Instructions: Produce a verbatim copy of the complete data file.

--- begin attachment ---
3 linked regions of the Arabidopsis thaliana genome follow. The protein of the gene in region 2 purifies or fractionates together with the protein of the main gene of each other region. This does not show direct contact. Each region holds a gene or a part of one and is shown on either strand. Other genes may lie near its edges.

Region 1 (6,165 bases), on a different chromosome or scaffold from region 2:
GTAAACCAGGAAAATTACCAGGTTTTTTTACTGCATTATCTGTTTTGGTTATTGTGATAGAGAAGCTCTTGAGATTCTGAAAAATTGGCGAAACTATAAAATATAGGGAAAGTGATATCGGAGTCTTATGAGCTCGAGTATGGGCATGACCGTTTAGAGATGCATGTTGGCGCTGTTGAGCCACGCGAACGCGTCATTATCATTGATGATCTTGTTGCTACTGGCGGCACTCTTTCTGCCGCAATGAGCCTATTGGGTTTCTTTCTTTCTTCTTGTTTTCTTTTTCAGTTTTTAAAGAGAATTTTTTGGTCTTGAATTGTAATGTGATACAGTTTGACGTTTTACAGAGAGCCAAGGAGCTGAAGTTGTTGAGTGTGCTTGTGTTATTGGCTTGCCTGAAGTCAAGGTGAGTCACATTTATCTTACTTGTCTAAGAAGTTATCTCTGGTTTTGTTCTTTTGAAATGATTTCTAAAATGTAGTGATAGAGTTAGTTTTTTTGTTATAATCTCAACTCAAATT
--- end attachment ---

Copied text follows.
3 linked regions of the Arabidopsis thaliana genome follow. The protein of the gene in region 2 purifies or fractionates together with the protein of the main gene of each other region. This does not show direct contact. Each region holds a gene or a part of one and is shown on either strand. Other genes may lie near its edges.

Region 1 (6,165 bases), on a different chromosome or scaffold from region 2:
GTAAACCAGGAAAATTACCAGGTTTTTTTACTGCATTATCTGTTTTGGTTATTGTGATAGAGAAGCTCTTGAGATTCTGAAAAATTGGCGAAACTATAAAATATAGGGAAAGTGATATCGGAGTCTTATGAGCTCGAGTATGGGCATGACCGTTTAGAGATGCATGTTGGCGCTGTTGAGCCACGCGAACGCGTCATTATCATTGATGATCTTGTTGCTACTGGCGGCACTCTTTCTGCCGCAATGAGCCTATTGGGTTTCTTTCTTTCTTCTTGTTTTCTTTTTCAGTTTTTAAAGAGAATTTTTTGGTCTTGAATTGTAATGTGATACAGTTTGACGTTTTACAGAGAGCCAAGGAGCTGAAGTTGTTGAGTGTGCTTGTGTTATTGGCTTGCCTGAAGTCAAGGTGAGTCACATTTATCTTACTTGTCTAAGAAGTTATCTCTGGTTTTGTTCTTTTGAAATGATTTCTAAAATGTAGTGATAGAGTTAGTTTTTTTGTTATAATCTCAACTCAAATT